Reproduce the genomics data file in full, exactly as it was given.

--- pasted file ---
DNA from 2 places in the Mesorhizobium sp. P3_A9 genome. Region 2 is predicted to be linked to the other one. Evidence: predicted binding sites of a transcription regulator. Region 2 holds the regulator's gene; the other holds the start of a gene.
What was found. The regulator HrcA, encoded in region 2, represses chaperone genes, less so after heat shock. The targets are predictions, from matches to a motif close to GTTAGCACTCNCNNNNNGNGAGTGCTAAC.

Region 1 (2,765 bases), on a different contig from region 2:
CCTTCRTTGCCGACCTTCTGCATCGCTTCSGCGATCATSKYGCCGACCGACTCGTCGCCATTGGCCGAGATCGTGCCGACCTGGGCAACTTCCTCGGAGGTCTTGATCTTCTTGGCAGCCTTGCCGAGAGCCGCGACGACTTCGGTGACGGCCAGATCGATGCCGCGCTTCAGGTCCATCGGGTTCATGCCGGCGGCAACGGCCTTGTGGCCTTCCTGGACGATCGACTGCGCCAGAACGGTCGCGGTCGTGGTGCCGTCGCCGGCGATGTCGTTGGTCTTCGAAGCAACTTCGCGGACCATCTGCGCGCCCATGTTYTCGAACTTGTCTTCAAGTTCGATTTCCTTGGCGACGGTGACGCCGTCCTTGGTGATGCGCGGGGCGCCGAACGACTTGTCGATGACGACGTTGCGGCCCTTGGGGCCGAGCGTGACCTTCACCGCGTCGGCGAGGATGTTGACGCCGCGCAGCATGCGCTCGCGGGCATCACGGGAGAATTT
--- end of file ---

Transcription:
DNA from 2 places in the Mesorhizobium sp. P3_A9 genome. Region 2 is predicted to be linked to the other one. Evidence: predicted binding sites of a transcription regulator. Region 2 holds the regulator's gene; the other holds the start of a gene.
What was found. The regulator HrcA, encoded in region 2, represses chaperone genes, less so after heat shock. The targets are predictions, from matches to a motif close to GTTAGCACTCNCNNNNNGNGAGTGCTAAC.

Region 1 (2,765 bases), on a different contig from region 2:
CCTTCRTTGCCGACCTTCTGCATCGCTTCSGCGATCATSKYGCCGACCGACTCGTCGCCATTGGCCGAGATCGTGCCGACCTGGGCAACTTCCTCGGAGGTCTTGATCTTCTTGGCAGCCTTGCCGAGAGCCGCGACGACTTCGGTGACGGCCAGATCGATGCCGCGCTTCAGGTCCATCGGGTTCATGCCGGCGGCAACGGCCTTGTGGCCTTCCTGGACGATCGACTGCGCCAGAACGGTCGCGGTCGTGGTGCCGTCGCCGGCGATGTCGTTGGTCTTCGAAGCAACTTCGCGGACCATCTGCGCGCCCATGTTYTCGAACTTGTCTTCAAGTTCGATTTCCTTGGCGACGGTGACGCCGTCCTTGGTGATGCGCGGGGCGCCGAACGACTTGTCGATGACGACGTTGCGGCCCTTGGGGCCGAGCGTGACCTTCACCGCGTCGGCGAGGATGTTGACGCCGCGCAGCATGCGCTCGCGGGCATCACGGGAGAATTT